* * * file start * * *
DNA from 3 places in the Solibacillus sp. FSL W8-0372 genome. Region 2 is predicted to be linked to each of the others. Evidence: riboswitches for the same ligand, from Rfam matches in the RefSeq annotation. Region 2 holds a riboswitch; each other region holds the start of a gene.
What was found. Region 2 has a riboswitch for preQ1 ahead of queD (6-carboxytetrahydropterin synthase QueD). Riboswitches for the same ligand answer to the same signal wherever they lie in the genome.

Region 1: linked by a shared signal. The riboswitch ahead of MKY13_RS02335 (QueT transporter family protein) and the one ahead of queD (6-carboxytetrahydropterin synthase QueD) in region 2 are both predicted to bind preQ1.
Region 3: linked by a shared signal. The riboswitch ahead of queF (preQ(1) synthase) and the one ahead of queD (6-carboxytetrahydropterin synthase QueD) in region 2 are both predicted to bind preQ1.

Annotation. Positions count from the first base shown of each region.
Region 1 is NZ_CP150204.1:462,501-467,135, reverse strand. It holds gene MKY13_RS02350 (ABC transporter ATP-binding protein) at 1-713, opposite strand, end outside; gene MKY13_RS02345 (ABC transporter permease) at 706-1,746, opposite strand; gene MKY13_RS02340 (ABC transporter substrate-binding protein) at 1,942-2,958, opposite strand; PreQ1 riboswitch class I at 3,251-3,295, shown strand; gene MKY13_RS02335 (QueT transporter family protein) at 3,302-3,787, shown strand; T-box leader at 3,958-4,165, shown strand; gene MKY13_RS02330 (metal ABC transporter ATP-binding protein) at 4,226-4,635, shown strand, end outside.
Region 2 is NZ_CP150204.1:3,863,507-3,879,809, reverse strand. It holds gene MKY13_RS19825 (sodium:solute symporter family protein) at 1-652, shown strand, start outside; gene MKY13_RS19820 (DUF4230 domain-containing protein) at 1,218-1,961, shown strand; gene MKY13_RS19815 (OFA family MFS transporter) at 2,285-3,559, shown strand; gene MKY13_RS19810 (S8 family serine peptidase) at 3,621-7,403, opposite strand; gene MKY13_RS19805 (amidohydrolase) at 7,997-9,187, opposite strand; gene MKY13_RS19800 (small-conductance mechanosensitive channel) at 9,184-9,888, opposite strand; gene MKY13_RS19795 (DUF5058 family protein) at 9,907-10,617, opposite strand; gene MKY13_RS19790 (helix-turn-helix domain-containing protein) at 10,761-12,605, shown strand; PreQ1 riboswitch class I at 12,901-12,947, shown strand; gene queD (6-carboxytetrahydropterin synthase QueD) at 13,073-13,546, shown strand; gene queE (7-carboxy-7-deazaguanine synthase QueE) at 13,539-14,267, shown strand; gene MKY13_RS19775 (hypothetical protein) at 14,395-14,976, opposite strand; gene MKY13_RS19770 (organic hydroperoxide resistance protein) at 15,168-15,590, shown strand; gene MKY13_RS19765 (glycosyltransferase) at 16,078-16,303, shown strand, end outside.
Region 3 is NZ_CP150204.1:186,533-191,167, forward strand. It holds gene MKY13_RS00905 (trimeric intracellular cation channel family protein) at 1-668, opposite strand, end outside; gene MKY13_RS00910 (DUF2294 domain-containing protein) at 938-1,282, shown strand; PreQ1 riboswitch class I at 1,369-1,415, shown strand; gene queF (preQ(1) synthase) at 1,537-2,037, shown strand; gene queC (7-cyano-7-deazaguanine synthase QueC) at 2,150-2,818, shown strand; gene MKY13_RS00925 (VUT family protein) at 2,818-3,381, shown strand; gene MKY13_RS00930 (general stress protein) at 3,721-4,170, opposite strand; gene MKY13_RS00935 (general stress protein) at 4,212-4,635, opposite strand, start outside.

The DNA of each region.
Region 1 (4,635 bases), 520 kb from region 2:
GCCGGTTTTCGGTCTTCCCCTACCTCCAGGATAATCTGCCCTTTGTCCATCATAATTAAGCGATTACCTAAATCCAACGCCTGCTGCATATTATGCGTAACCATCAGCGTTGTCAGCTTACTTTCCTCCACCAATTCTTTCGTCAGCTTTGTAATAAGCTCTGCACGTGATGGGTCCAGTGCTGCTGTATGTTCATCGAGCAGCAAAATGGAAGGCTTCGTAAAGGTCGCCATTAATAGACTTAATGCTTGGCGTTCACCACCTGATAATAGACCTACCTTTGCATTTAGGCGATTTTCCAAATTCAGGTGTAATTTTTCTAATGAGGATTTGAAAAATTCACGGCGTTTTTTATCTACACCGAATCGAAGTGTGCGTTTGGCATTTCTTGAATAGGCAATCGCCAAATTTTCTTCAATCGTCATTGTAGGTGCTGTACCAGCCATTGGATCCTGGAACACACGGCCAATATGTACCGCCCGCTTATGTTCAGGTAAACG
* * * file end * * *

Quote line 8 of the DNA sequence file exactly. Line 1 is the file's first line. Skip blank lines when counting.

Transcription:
Region 3 is NZ_CP150204.1:186,533-191,167, forward strand. It holds gene MKY13_RS00905 (trimeric intracellular cation channel family protein) at 1-668, opposite strand, end outside; gene MKY13_RS00910 (DUF2294 domain-containing protein) at 938-1,282, shown strand; PreQ1 riboswitch class I at 1,369-1,415, shown strand; gene queF (preQ(1) synthase) at 1,537-2,037, shown strand; gene queC (7-cyano-7-deazaguanine synthase QueC) at 2,150-2,818, shown strand; gene MKY13_RS00925 (VUT family protein) at 2,818-3,381, shown strand; gene MKY13_RS00930 (general stress protein) at 3,721-4,170, opposite strand; gene MKY13_RS00935 (general stress protein) at 4,212-4,635, opposite strand, start outside.